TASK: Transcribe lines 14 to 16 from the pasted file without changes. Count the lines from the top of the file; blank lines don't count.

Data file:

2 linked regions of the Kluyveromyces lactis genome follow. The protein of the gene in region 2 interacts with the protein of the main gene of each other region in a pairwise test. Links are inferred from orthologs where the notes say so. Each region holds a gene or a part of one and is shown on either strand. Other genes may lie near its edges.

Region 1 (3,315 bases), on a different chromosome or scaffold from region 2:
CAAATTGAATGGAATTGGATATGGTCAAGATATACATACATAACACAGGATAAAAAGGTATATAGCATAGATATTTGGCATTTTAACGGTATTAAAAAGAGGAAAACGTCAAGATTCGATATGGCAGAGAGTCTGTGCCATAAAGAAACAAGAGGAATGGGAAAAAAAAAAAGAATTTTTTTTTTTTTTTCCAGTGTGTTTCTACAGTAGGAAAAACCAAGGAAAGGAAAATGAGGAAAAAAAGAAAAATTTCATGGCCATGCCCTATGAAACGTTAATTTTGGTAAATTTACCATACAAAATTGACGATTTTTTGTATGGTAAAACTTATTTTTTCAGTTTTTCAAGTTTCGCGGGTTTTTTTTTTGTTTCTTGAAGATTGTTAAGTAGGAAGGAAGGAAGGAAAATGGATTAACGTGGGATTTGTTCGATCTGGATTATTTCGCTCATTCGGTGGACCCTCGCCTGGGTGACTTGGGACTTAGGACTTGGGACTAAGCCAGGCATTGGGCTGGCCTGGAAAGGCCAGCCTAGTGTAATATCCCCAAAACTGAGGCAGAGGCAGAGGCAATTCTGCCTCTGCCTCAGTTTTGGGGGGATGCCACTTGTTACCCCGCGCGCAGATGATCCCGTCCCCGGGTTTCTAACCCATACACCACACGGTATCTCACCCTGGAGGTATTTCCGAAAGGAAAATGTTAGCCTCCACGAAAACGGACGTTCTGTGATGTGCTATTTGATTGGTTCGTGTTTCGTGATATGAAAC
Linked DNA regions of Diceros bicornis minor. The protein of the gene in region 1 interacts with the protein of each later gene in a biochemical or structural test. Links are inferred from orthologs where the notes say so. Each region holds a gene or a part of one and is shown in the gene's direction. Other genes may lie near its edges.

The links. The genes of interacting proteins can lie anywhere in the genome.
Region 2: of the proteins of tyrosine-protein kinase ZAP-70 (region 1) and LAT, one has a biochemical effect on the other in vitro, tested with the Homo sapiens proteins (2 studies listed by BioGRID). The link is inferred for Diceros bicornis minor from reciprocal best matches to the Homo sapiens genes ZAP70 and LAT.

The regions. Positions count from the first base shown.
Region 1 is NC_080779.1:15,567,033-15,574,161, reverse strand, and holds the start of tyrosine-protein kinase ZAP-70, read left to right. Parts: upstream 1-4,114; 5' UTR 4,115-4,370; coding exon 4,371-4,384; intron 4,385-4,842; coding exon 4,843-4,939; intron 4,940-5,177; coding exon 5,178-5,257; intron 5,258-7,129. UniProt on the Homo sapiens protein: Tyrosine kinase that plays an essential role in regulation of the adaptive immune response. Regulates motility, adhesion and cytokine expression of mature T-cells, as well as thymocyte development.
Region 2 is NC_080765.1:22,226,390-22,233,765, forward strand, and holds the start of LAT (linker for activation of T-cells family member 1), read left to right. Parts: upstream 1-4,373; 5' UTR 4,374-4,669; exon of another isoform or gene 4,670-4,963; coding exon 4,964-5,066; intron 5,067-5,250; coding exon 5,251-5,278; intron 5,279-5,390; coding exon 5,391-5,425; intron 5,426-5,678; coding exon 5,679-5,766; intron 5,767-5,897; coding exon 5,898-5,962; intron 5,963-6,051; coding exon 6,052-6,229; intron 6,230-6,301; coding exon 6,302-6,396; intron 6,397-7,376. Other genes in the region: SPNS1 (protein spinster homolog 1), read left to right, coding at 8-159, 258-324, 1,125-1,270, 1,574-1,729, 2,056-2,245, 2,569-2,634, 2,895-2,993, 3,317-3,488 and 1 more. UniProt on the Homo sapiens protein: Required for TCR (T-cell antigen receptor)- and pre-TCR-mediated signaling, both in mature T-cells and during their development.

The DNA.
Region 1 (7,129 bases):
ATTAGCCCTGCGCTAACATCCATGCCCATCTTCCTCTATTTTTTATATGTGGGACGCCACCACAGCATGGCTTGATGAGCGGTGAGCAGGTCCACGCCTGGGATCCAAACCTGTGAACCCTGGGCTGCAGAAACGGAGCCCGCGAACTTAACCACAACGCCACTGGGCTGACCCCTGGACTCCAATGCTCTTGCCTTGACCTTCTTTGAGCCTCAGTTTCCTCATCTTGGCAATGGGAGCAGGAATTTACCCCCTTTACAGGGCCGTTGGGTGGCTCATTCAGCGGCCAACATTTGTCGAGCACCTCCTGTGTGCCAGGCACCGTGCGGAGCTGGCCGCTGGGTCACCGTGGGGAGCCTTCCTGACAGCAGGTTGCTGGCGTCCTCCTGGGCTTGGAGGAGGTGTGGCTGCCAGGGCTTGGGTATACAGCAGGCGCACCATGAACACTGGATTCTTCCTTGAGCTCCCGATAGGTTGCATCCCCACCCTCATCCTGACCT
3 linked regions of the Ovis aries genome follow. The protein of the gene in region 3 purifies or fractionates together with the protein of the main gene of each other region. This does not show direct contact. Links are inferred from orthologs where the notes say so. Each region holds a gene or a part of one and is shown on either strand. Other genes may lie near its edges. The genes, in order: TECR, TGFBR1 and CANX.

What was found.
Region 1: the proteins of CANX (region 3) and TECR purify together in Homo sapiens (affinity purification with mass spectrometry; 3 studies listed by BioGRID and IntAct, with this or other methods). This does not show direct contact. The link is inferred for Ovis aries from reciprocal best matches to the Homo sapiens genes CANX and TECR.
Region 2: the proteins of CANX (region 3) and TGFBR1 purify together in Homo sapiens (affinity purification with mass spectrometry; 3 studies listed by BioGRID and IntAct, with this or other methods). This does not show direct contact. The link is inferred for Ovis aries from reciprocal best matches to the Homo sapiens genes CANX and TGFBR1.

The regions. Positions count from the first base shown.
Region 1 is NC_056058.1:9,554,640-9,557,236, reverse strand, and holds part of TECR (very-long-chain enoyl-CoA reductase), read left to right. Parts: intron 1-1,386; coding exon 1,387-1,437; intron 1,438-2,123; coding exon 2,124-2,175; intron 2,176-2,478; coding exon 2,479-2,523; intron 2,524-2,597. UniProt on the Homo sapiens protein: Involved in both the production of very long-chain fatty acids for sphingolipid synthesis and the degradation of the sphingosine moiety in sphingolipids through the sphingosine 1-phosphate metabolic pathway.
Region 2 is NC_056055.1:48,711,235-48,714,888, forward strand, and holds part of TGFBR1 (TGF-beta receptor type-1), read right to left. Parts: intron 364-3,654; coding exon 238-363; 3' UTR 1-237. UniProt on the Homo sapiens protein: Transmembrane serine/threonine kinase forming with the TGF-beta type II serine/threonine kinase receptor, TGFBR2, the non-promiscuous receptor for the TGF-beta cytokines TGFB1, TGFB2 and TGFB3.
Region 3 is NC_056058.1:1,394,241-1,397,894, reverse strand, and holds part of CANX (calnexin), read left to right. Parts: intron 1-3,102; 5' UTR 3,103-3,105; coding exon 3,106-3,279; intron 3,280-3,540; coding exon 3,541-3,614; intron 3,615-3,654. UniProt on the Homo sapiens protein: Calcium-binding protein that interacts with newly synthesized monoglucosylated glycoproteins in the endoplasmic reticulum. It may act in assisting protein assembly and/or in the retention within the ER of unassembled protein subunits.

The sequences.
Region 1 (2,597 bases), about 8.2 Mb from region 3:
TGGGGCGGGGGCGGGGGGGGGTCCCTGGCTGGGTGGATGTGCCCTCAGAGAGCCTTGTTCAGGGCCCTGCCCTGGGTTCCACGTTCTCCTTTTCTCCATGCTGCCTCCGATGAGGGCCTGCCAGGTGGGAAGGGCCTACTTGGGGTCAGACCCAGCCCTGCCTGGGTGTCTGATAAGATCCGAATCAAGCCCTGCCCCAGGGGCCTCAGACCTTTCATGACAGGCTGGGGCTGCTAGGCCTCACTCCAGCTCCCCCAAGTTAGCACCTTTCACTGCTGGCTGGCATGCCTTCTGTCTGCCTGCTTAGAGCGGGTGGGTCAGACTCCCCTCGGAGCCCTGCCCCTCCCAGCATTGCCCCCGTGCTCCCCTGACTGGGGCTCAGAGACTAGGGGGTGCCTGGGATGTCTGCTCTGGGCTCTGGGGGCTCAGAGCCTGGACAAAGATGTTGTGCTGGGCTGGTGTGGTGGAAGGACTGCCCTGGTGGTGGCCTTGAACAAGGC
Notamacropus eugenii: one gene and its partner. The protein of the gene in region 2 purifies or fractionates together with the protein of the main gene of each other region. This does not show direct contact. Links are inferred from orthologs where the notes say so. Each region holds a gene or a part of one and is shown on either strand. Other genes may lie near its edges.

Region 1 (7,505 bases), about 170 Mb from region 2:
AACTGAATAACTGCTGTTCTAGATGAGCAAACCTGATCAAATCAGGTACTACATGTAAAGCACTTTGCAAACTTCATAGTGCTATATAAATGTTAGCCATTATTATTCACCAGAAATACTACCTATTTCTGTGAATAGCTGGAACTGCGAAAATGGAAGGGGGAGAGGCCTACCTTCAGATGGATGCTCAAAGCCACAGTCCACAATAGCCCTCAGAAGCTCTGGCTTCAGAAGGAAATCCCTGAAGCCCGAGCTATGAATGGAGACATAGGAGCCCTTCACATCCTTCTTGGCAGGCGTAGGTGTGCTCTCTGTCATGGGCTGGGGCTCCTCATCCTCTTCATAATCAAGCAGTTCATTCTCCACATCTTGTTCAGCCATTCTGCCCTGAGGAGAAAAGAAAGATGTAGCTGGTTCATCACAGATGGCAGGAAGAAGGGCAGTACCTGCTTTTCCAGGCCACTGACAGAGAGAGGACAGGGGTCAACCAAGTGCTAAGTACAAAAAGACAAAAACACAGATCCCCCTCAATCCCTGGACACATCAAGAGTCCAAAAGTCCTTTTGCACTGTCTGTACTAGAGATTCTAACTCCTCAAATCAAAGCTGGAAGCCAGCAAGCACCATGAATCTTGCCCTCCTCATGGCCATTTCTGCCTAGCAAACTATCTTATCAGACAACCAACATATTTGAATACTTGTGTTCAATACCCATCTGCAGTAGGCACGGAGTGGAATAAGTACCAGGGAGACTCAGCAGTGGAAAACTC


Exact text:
What was found.
Region 1: the proteins of CANX (region 3) and TECR purify together in Homo sapiens (affinity purification with mass spectrometry; 3 studies listed by BioGRID and IntAct, with this or other methods). This does not show direct contact. The link is inferred for Ovis aries from reciprocal best matches to the Homo sapiens genes CANX and TECR.
Region 2: the proteins of CANX (region 3) and TGFBR1 purify together in Homo sapiens (affinity purification with mass spectrometry; 3 studies listed by BioGRID and IntAct, with this or other methods). This does not show direct contact. The link is inferred for Ovis aries from reciprocal best matches to the Homo sapiens genes CANX and TGFBR1.